A seagoing vessel is probably a better analogy (boats fall apart just floating around) - while there are ancient boats still floating, pretty much everything in them has been replaced at one point or another. In a dock - which is a pretty benign environment. It may be impossible to disassemble the ISS and replace the bad parts in orbit. Look at how much effort goes into just putting a new refrigerator on the outside of the thing. We just don't have the technology to uncouple a module, re weld a section and bolt / weld it back together again.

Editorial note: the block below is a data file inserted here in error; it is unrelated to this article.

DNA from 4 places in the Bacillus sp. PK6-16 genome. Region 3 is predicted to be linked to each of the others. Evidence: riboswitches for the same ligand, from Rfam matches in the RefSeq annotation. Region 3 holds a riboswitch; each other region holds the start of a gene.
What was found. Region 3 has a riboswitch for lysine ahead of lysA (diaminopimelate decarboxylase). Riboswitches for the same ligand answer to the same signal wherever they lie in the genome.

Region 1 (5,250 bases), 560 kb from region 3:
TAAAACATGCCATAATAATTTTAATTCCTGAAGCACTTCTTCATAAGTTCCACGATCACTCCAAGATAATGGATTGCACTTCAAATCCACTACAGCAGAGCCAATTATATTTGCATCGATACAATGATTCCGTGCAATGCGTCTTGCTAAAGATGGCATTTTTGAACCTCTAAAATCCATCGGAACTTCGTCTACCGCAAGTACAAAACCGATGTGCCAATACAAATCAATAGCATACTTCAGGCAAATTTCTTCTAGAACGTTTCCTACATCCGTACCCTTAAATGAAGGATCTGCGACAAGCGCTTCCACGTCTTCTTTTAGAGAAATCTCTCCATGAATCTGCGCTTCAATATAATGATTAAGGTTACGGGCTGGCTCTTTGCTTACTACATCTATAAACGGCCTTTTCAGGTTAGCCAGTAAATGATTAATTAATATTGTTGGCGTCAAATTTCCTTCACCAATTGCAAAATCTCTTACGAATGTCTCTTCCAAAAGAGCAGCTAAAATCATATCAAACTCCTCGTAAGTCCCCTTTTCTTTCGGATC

We likely should be working on that ability but this sort of construction and repair isn't sexy enough, I guess. Space is hard. Very hard. Budget constraints have made it so the US and Russia are really just jogging in place on the ISS - very little real research (such as in orbit assembly) is even being contemplated.
ISS-2 will be put together on the ground and boosted into segments and snapped together in orbit, but it won't be 'built' in orbit. There won't be any machining, welding, wiring, insulating or any of those types of functions done in space. We are no where near being able to do that past the sound stage.